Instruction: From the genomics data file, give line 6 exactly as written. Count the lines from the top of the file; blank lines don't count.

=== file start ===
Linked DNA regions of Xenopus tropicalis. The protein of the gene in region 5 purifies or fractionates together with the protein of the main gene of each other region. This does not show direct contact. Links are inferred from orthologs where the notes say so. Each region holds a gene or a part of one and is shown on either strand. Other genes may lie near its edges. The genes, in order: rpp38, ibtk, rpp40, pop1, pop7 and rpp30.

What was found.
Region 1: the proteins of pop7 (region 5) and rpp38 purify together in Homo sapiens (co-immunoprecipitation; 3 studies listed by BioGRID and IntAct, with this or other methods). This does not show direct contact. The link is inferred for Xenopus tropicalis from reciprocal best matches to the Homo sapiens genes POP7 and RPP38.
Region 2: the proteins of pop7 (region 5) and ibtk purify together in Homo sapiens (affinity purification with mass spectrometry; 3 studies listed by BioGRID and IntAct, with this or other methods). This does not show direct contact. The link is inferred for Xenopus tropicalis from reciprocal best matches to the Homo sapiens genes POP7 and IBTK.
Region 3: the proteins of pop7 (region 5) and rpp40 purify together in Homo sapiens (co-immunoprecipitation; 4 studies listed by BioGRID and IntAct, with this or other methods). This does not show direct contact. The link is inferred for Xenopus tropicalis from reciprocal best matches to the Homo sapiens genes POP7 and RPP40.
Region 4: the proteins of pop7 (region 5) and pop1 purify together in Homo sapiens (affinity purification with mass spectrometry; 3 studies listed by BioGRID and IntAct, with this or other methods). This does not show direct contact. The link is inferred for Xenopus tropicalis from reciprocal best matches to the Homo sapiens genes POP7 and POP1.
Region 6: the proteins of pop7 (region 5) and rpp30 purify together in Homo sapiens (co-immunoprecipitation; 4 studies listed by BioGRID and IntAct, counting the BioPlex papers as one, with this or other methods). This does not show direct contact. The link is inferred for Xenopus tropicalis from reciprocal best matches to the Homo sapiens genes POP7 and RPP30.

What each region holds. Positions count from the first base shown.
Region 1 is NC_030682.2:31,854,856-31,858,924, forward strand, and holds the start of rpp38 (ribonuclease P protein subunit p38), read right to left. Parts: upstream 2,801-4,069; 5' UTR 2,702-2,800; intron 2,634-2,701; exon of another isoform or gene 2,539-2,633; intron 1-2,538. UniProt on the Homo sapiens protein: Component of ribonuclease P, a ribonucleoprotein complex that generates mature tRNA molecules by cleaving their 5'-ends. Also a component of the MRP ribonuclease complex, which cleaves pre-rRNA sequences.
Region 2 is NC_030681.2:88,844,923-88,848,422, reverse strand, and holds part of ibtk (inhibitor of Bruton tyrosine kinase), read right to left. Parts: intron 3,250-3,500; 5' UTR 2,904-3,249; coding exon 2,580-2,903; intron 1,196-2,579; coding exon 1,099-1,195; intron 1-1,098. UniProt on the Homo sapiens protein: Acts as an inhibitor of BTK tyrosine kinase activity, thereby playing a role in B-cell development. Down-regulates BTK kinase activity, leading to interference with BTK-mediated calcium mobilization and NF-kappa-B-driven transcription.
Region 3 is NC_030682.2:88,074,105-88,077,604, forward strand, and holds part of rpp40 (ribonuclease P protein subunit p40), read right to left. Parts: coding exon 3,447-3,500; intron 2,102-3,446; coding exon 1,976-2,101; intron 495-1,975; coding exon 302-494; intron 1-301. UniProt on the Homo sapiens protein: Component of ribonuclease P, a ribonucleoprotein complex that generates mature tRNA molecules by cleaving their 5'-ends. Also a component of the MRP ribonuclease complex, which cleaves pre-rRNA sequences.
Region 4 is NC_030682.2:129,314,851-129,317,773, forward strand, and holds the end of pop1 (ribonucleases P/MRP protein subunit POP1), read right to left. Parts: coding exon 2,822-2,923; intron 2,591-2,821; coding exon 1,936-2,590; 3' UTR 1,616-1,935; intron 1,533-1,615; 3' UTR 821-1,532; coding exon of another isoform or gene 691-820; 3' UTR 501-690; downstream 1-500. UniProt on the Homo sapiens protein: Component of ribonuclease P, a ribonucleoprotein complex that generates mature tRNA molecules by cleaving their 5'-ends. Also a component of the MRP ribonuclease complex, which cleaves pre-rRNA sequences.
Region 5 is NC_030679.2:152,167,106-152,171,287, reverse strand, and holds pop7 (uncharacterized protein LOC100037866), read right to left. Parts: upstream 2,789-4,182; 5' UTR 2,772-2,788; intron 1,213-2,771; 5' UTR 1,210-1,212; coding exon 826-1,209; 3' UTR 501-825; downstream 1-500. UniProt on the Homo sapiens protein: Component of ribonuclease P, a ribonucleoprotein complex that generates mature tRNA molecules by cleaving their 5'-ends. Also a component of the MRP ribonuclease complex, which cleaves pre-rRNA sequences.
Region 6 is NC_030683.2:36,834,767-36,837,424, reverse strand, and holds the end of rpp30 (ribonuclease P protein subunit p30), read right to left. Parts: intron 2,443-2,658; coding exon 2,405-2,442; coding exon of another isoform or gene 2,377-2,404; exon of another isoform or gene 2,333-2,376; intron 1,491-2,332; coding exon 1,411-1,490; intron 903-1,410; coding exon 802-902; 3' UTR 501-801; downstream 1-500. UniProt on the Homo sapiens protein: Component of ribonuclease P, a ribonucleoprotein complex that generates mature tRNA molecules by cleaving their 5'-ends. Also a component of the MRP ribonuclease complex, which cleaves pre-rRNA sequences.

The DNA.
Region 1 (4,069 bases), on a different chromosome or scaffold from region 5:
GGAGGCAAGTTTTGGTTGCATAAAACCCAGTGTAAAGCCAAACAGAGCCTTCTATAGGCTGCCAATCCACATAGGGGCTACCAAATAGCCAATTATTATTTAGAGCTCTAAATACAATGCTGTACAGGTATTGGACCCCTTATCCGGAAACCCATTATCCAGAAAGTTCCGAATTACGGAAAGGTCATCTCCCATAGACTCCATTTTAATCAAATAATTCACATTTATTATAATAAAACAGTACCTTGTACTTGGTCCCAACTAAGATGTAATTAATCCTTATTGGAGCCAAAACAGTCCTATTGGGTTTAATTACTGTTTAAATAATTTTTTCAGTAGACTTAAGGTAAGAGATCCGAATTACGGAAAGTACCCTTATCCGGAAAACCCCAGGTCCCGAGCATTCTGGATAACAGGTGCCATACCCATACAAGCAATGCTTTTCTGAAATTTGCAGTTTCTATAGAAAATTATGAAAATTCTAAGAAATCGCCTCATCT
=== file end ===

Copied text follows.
Region 4: the proteins of pop7 (region 5) and pop1 purify together in Homo sapiens (affinity purification with mass spectrometry; 3 studies listed by BioGRID and IntAct, with this or other methods). This does not show direct contact. The link is inferred for Xenopus tropicalis from reciprocal best matches to the Homo sapiens genes POP7 and POP1.